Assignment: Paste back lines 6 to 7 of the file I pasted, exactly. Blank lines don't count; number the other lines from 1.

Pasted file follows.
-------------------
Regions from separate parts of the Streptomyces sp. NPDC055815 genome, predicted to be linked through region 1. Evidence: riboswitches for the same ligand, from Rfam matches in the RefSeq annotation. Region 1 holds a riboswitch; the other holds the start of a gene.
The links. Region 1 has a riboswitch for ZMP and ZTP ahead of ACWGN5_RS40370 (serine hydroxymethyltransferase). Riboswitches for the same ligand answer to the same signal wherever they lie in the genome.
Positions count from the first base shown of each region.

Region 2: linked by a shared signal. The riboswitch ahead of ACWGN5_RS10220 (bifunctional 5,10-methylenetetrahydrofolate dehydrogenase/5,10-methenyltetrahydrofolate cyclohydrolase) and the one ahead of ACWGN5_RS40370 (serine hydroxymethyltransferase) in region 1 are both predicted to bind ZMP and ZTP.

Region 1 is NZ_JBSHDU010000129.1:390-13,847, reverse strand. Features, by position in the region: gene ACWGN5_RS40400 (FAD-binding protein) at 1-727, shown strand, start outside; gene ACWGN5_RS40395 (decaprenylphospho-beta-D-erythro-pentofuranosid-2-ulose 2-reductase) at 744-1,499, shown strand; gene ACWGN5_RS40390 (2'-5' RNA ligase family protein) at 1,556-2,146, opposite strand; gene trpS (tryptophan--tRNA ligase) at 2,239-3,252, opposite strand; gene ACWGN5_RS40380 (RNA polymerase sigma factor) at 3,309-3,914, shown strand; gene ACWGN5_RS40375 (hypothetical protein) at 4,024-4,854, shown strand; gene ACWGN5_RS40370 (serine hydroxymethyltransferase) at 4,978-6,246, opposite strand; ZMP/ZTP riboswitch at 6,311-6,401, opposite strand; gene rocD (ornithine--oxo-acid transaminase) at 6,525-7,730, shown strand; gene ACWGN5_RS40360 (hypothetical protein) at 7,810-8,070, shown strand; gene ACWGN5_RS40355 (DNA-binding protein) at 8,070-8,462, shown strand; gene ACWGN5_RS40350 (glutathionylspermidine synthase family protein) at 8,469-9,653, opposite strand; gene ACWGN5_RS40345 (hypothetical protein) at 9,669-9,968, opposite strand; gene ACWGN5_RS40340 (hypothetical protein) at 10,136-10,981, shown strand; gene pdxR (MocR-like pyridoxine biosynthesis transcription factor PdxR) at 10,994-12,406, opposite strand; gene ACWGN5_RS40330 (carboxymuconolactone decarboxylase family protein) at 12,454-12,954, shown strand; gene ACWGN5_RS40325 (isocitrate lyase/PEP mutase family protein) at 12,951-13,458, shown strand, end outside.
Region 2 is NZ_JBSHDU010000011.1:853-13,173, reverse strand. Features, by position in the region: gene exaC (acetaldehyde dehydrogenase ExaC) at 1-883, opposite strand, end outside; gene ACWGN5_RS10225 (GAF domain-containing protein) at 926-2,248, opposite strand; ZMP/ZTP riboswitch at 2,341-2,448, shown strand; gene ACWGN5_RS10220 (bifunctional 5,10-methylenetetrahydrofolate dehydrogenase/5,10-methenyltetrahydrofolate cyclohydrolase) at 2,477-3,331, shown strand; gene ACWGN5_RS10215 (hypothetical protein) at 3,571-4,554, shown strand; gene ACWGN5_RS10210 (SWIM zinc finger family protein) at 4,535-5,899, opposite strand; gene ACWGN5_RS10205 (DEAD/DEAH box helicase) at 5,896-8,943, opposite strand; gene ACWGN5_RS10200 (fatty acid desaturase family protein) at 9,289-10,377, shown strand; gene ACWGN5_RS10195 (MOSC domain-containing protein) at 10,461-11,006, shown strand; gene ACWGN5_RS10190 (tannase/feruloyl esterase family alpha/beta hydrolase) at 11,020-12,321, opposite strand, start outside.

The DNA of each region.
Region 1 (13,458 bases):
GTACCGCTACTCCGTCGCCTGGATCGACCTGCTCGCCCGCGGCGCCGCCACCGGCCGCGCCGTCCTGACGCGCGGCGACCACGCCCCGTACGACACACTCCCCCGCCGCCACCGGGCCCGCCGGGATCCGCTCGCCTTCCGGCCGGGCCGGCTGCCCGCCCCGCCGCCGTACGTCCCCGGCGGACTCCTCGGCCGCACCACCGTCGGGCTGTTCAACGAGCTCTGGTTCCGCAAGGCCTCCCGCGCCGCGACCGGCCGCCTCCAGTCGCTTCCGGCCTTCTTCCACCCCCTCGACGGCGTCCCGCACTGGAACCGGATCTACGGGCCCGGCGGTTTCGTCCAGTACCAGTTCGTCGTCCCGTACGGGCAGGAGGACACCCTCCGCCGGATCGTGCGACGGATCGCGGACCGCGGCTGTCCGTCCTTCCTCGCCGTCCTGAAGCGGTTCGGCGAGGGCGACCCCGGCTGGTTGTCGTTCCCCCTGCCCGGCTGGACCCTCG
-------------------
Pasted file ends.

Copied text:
Region 2 is NZ_JBSHDU010000011.1:853-13,173, reverse strand. Features, by position in the region: gene exaC (acetaldehyde dehydrogenase ExaC) at 1-883, opposite strand, end outside; gene ACWGN5_RS10225 (GAF domain-containing protein) at 926-2,248, opposite strand; ZMP/ZTP riboswitch at 2,341-2,448, shown strand; gene ACWGN5_RS10220 (bifunctional 5,10-methylenetetrahydrofolate dehydrogenase/5,10-methenyltetrahydrofolate cyclohydrolase) at 2,477-3,331, shown strand; gene ACWGN5_RS10215 (hypothetical protein) at 3,571-4,554, shown strand; gene ACWGN5_RS10210 (SWIM zinc finger family protein) at 4,535-5,899, opposite strand; gene ACWGN5_RS10205 (DEAD/DEAH box helicase) at 5,896-8,943, opposite strand; gene ACWGN5_RS10200 (fatty acid desaturase family protein) at 9,289-10,377, shown strand; gene ACWGN5_RS10195 (MOSC domain-containing protein) at 10,461-11,006, shown strand; gene ACWGN5_RS10190 (tannase/feruloyl esterase family alpha/beta hydrolase) at 11,020-12,321, opposite strand, start outside.

The DNA of each region.